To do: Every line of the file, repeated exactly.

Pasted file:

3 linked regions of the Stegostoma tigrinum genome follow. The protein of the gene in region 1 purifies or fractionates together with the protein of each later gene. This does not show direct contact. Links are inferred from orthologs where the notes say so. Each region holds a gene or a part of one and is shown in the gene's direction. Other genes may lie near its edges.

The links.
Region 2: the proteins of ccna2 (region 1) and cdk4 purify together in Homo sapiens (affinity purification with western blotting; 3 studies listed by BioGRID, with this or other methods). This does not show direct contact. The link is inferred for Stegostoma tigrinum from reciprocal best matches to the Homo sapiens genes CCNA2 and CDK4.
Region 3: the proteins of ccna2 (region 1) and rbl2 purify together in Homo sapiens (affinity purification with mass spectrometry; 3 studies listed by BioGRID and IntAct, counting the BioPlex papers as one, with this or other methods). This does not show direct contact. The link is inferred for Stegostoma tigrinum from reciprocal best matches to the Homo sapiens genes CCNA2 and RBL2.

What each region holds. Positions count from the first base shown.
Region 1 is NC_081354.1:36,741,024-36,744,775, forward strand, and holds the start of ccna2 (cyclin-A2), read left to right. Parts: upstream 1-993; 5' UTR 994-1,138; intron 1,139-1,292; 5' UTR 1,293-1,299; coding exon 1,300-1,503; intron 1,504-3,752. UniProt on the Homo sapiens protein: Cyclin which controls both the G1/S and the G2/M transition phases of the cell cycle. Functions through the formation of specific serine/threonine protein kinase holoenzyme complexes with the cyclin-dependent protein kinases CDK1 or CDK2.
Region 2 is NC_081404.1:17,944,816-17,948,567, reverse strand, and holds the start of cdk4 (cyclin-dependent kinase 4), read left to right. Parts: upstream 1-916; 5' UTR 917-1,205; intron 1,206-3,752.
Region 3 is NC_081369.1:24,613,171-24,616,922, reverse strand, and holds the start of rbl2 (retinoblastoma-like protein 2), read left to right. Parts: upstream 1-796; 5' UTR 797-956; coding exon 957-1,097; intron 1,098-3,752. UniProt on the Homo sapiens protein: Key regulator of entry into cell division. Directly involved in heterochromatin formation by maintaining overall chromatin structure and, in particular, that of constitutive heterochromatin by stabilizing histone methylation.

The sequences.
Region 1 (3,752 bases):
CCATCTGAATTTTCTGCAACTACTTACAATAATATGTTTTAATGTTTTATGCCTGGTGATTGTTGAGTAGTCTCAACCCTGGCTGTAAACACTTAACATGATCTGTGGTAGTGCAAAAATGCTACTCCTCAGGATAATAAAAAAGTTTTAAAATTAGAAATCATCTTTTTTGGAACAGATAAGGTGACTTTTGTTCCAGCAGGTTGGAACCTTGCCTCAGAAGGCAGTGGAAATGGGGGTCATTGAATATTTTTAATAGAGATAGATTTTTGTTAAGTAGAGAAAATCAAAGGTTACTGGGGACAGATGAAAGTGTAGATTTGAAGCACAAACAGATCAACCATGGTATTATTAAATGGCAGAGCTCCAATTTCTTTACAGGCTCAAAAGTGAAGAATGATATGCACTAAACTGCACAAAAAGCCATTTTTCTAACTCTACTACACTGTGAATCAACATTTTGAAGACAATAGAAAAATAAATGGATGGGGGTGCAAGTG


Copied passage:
3 linked regions of the Stegostoma tigrinum genome follow. The protein of the gene in region 1 purifies or fractionates together with the protein of each later gene. This does not show direct contact. Links are inferred from orthologs where the notes say so. Each region holds a gene or a part of one and is shown in the gene's direction. Other genes may lie near its edges.

The links.
Region 2: the proteins of ccna2 (region 1) and cdk4 purify together in Homo sapiens (affinity purification with western blotting; 3 studies listed by BioGRID, with this or other methods). This does not show direct contact. The link is inferred for Stegostoma tigrinum from reciprocal best matches to the Homo sapiens genes CCNA2 and CDK4.
Region 3: the proteins of ccna2 (region 1) and rbl2 purify together in Homo sapiens (affinity purification with mass spectrometry; 3 studies listed by BioGRID and IntAct, counting the BioPlex papers as one, with this or other methods). This does not show direct contact. The link is inferred for Stegostoma tigrinum from reciprocal best matches to the Homo sapiens genes CCNA2 and RBL2.

What each region holds. Positions count from the first base shown.
Region 1 is NC_081354.1:36,741,024-36,744,775, forward strand, and holds the start of ccna2 (cyclin-A2), read left to right. Parts: upstream 1-993; 5' UTR 994-1,138; intron 1,139-1,292; 5' UTR 1,293-1,299; coding exon 1,300-1,503; intron 1,504-3,752. UniProt on the Homo sapiens protein: Cyclin which controls both the G1/S and the G2/M transition phases of the cell cycle. Functions through the formation of specific serine/threonine protein kinase holoenzyme complexes with the cyclin-dependent protein kinases CDK1 or CDK2.
Region 2 is NC_081404.1:17,944,816-17,948,567, reverse strand, and holds the start of cdk4 (cyclin-dependent kinase 4), read left to right. Parts: upstream 1-916; 5' UTR 917-1,205; intron 1,206-3,752.
Region 3 is NC_081369.1:24,613,171-24,616,922, reverse strand, and holds the start of rbl2 (retinoblastoma-like protein 2), read left to right. Parts: upstream 1-796; 5' UTR 797-956; coding exon 957-1,097; intron 1,098-3,752. UniProt on the Homo sapiens protein: Key regulator of entry into cell division. Directly involved in heterochromatin formation by maintaining overall chromatin structure and, in particular, that of constitutive heterochromatin by stabilizing histone methylation.

The sequences.
Region 1 (3,752 bases):
CCATCTGAATTTTCTGCAACTACTTACAATAATATGTTTTAATGTTTTATGCCTGGTGATTGTTGAGTAGTCTCAACCCTGGCTGTAAACACTTAACATGATCTGTGGTAGTGCAAAAATGCTACTCCTCAGGATAATAAAAAAGTTTTAAAATTAGAAATCATCTTTTTTGGAACAGATAAGGTGACTTTTGTTCCAGCAGGTTGGAACCTTGCCTCAGAAGGCAGTGGAAATGGGGGTCATTGAATATTTTTAATAGAGATAGATTTTTGTTAAGTAGAGAAAATCAAAGGTTACTGGGGACAGATGAAAGTGTAGATTTGAAGCACAAACAGATCAACCATGGTATTATTAAATGGCAGAGCTCCAATTTCTTTACAGGCTCAAAAGTGAAGAATGATATGCACTAAACTGCACAAAAAGCCATTTTTCTAACTCTACTACACTGTGAATCAACATTTTGAAGACAATAGAAAAATAAATGGATGGGGGTGCAAGTG